The Bell effect: Minor tries to overcome Bookerization of a key Central Ward ally

NEWARK – The people will judge Central Ward Councilman Charles Bell, said a disappointed Clifford Minor, Mayor Cory Booker’s challenger in the May 11th municipal election. 

“Charles Bell has been around for some time and the people have a strong affection for Charles Bell,” said Minor. “I and members of my team were upset about his change. We thought he would have at least talked to us since many of us worked very hard for him. The question for the people of the Central Ward will be whether they feel betrayed by Mr. Bell.”

This is a bitter story.

When he famously defeated Booker’s candidate in 2008 and landed on the Council as the Central Ward councilman, Bell was supposed to be the guy who was going to soften up the Booker franchise and help topple it from the inside.

That was the strategy anyway.

Stung by Booker allies hoisting campaign signs that read “Charles Bell equals corruption and waste,” Bell at his swearing-in ceremony conveyed an emblem of dissent to gleeful former Sharpe James supporters and other discarded council people like Ras Baraka and Gayle Cheneyfield-Jenkins.

But something happened to Bell once he arrived on the council.

“Things look a lot different from within,” Bell told PolitickerNJ.com.  

Diffusing what observers believed would be a Central Ward revolution, Bell joined forces with Booker.

“This young man is going places, he’s very talented, and I think that overall the city is moving in the right direction,” the councilman said of the mayor last week at a party for ticket mate At-Large Councilman Luis Quintana. 

As part of a deal hammered together last year, Bell absorbed Booker diehard Nakea White as his chief of staff and agreed to run on the Booker Team, infuriating Baraka and wounding the nascent mayoral campaign of retired Judge Clifford Minor.

Bell was to have been Minor’s bankable star ally in the Central Ward. Now the challenger was left foraging for other candidates, eventually dredging Charon Motayne – a Republican – to oppose him.

That wasn’t Minor’s only problem.

Bell’s successful 2008 campaign was bankrolled in part by a combination of backers, including former Mayor James and North Ward Democratic Leader Steve Adubato. Talked into an all-Newark pact by Adubato, state Sen. Ronald L. Rice (D-Newark) supplied troops and campaign tactics on the western frontier of the Central Ward for Bell’s campaign. 

Humbled in defeat and alert to the unholy power of that James-Adubato-Rice alliance heading toward a 2010 re-election bid, Booker’s allies rapidly worked to break it up by corralling Bell and going to the Oprah Winfrey charity checkbook to subdue Adubato.

Rice, destroyed by Booker in a short runway 2006 mayoral campaign – well, there was nothing they could do about him.

But the Booker moves to quell the other two men not only cost Minor Bell in the Central, but the potential support of Adubato in the North Ward.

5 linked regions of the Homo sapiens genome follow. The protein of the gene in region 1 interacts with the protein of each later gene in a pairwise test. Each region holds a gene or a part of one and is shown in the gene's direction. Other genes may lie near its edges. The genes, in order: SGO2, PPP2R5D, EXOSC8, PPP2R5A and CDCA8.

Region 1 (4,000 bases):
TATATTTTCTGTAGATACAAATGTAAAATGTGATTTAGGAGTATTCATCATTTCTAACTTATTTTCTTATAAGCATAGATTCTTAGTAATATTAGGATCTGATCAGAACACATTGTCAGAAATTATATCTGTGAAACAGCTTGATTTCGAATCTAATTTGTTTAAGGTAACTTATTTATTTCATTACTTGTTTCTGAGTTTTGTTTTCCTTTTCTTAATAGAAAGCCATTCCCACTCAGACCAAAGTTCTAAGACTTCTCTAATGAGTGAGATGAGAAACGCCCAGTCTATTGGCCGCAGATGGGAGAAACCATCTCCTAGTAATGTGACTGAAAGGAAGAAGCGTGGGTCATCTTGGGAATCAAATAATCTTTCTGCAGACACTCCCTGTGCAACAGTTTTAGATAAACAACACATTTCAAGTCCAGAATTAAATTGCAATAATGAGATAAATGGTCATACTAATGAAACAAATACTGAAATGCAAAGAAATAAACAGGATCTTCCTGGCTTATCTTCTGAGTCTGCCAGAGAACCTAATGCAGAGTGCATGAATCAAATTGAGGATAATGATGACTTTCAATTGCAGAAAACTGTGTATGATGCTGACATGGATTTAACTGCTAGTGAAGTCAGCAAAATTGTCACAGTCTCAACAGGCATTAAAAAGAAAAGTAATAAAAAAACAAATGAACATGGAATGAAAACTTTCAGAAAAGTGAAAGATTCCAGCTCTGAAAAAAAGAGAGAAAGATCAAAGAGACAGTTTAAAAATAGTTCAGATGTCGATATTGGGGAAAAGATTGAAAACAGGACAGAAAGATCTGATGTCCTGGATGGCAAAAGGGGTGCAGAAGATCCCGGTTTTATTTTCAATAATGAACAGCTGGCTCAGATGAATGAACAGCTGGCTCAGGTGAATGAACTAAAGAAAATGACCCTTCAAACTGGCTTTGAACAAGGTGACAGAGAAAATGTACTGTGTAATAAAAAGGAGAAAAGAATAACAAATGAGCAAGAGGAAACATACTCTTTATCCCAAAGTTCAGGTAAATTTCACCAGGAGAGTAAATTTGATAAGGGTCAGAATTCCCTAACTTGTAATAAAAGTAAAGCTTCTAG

Not that there was ever any Adubato plan to ever back Minor, say North Ward sources. Had Booker not been able to bring the powerful North Ward boss to heel, the more likely scenario would have been the birth of a Latino mayoral candidacy with Adubato’s backing. The most likely challenger would have been North Ward Councilman Anibal Ramos, running against two African American candidates in Minor and Booker.

But the fact that Adubato had aligned with Rice and Bell and James – getting in on the 2008 Central Ward action action from a Southern penitentiary prison cell – meant Minor had least could have nursed the hope that Adubato would back him.

It didn’t happen.

“It remains to be seen what happens to his organization based on these indictments,” Minor told PolitickerNJ.com, referring to an ongoing state Attorney General’s Office investigation into the absentee ballot practices of Adubato’s political operation. 

“We would have hoped to get his support, but we believe we can win without him,” the challenger said of Adubato. “Our message now to Steve is ‘stay out of the Central Ward and stay out of the South Ward. He wants to go into every ward and wants everyone else to pay him homage. We will go into that North Ward and we will be felt in the North Ward. Mr. Adubato doesn’t own it.” 

As for his team’s efforts in the big, crucial Central Ward, Minor said he believes people would be mistaken to dismiss Motayne based on her party affiliation.

“This is a nonpartisan election,” he said. “There are Republican citizens in the City of Newark we have to represent. Ms. Motayne has been in that ward all her life. When she went to college, people followed her career and they know that she acted in their best interest her whole adult life. This isn’t about party affiliation. Ms. Motayne is raising issues, starting with the Douglas Harrison apartments. When he campaigned, Mr. Bell promised he would work to make that land open space and now he wants to move forward with development favored by the Booker administration.

“The people will decide,” Minor added.

At Quintana’s party last week, Bell didn’t look too concerned.

The Bell effect: Minor tries to overcome Bookerization of a key Central Ward ally